Urban farm grows budding gardeners

07/19/2014 7:11 AM

07/19/2014 7:25 AM

Basil picked by the fistful filled the air with the distinctive spicy green fragrance of herbs.

Adding a dice of garlic, cups of Parmesan and walnuts, a pinch of salt and a swirl of olive oil turns the basil into a pesto that helps put the taste of gardening into the workers who picked it.

“I’ve learned a lot and I love the taste tests,” Trevor Ward said as he and other members of a five-person crew turn out the pesto around a picnic table at Legacy GardenWorks just south of downtown.

Legacy is a very small urban farm – or very large urban garden, depending on how you want to measure it, its manager says – that puts at-risk youth to work in paying jobs, distributes the produce at a farm stand for donations, and spreads the joy through farm-to-table brunches once a month.

Jars of the emerald pesto go for $4 at the produce stand, situated under shade trees in front of the Legacy House at 945 S. Wichita, from 10 a.m. to noon Saturdays.

Legacy GardenWorks is an extension of Legacy Ministries, which has offered youth art classes and camps for years in Wichita, “from pottery to film-making and everything in between,” said Lauren Scislowski, program director for Legacy GardenWorks.

“We wanted to reach out to youth in our community who didn’t have a lot of other opportunities to connect to the earth and to where food comes from and to meaningful jobs,” Scislowski said.

“We were already passionate about gardening. It seemed like a good fit for opportunities and resources.”

Between 6,000 and 7,000 square feet of empty property in a residential neighborhood just a few blocks south of Century II are in garden production, spread between three different lots. One, on the west bank of the river, is owned by BG Products up the street. The practices are organic; the produce representing a little bit of everything, some of it exotic.

Teens and those a bit older – ages 15 to 22 – are hired seasonally, five to 10 at a time, to work in and for the garden. They start seeds in February, plant in the spring, harvest in the summer and make applesauce and apple butter in the fall.

“It’s something to do, so that makes me happy,” one of the summer workers, Michaela High, 18, said. “I learn something. It’s better than sitting around the house. And I get paid for it. I don’t really focus on that.”

Instead, High talked about how she likes to make the samples that go out on the produce stand to help people see how to use the fresh vegetables.

Three part-time staff members, including Scislowski, supervise the workers and mentor them along the way. Together, they discover the mysteries of the garden.

We tasted a Blue Beauty tomato, which turns less blue and more red as it ripens, and whose edges are only occasionally tinged blue when it’s sliced. We decided it’s good, less acidic than other tomatoes.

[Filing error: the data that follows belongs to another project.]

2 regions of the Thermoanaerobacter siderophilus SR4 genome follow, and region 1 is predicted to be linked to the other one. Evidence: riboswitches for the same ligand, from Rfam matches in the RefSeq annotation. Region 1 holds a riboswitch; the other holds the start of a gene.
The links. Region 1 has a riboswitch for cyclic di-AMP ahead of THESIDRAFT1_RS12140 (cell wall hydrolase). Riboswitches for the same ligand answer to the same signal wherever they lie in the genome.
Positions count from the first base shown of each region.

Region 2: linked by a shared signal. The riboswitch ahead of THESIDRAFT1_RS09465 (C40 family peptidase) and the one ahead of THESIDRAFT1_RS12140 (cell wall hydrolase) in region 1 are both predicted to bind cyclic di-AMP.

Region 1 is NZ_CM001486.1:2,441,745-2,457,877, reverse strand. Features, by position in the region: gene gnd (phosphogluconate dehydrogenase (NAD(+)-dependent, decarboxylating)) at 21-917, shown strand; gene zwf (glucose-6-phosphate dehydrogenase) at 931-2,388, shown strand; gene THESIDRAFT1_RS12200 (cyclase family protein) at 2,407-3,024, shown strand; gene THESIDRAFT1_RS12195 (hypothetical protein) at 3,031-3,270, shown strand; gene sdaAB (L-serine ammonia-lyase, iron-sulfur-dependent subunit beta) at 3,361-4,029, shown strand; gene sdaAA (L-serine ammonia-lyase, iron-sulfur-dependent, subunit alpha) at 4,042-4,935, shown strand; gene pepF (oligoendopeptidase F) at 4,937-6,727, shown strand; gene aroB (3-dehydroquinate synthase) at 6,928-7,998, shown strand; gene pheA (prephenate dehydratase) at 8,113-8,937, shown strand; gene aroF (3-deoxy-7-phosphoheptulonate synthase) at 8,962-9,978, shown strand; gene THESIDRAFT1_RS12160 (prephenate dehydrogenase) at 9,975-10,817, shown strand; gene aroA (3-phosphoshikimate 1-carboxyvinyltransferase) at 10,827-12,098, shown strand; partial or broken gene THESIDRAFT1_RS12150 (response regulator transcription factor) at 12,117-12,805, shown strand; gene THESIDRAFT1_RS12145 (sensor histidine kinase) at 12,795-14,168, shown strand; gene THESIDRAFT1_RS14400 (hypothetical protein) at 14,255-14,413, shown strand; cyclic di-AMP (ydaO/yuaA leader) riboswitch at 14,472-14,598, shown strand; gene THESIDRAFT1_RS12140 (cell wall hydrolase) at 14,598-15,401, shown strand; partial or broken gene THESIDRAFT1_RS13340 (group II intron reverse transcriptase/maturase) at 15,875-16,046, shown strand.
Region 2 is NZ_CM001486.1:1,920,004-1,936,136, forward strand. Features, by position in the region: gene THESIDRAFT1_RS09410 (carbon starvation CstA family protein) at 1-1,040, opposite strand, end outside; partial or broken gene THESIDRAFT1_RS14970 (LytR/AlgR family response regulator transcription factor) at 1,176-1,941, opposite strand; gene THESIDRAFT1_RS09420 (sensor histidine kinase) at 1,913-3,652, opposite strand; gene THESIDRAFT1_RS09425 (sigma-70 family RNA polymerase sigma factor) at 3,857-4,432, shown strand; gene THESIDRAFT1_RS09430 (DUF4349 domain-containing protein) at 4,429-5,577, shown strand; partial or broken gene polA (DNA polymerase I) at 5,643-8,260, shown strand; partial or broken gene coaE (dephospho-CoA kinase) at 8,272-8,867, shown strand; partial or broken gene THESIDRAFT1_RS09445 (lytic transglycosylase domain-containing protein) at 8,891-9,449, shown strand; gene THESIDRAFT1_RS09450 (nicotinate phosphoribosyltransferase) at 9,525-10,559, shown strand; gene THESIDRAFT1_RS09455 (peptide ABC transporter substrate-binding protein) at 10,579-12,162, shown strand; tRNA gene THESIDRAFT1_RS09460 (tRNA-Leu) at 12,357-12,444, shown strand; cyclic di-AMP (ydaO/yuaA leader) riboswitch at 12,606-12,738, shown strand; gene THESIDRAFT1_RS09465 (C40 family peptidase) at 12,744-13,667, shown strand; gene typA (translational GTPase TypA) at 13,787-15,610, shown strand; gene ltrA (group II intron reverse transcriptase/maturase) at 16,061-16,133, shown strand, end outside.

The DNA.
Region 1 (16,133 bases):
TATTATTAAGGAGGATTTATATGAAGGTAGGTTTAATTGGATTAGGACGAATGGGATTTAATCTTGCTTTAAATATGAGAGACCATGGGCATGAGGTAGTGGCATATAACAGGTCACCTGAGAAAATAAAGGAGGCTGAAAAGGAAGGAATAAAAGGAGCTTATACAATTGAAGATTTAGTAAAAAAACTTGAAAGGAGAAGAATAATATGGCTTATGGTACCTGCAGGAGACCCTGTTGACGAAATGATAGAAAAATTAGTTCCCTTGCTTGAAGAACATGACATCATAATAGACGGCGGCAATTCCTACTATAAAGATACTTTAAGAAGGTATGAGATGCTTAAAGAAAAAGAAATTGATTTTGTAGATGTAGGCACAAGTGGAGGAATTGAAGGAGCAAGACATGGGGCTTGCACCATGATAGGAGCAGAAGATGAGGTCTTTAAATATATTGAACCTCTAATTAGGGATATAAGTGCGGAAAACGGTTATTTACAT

“I like learning how to harvest potatoes,” High said. “You don’t just pull them out of the ground; you have to dig around them, because there’s more potatoes. It’s super fun but it’s super dirty.”

Keosha Fletcher has liked picking beans, because she’d never seen them outside of a can before.

“There’s one called Dragon Tongue, and they’re white and purple,” and Fletcher sampled them right off the vine. “They were good.”

Once a month the garden puts on a farm-to-table brunch with as much produce as possible from the garden, rounded out by food from other area farms. The July brunch last week featured a variety of tomatoes in a tomato salad and beans from the garden, homemade bread, local fruit, a casserole made with Hutchinson dairy, and local duck eggs.

The next brunch will be Aug. 30, the Saturday of Labor Day weekend, in the garden. Anyone can attend. The cost is $15; registration is online at www.legacygardenworks.org. I saw a poster for the last one at the Douglas Avenue Chop Shop downtown.

The produce stand also is a handy stop for the neighborhood, which Scislowski considers to be close to if not officially a food desert.

“A lot of people around here go to QuikTrip,” she said.

Legacy sees its GardenWorks as “food empowerment, to educate people to think differently about food,” Scislowski said.

Money for all the Legacy operations comes from the produce stand and the brunches and donations. The Muse cafe at the Wichita Art Museum bought some of the garden’s greens in the spring.

As in any garden, it’s fun to watch what you plant grow – and it requires lots of weeding, which everyone likes to complain about, especially this prolific year. On one of those unusually cool July days we enjoyed earlier this week, Fletcher got into a groove with it and didn’t want to stop.

When I told her that some women who are veteran gardeners have told me that their favorite task in the garden is weeding, it suddenly makes sense.

“I’m a garden lady!” she exclaimed. “Whoo!”

About Annie Calovich

Annie writes about home and garden, including her Bit of Earth column on Saturdays. She has been at The Eagle since 1985, working as a copy editor, a nation/world editor and a reporter. She’s a KU graduate who started out at The Coffeyville Journal.

Contact Annie at 316-268-6596 or acalovich@wichitaeagle.com

Follow Annie on Twitter: @AnnieCalovich

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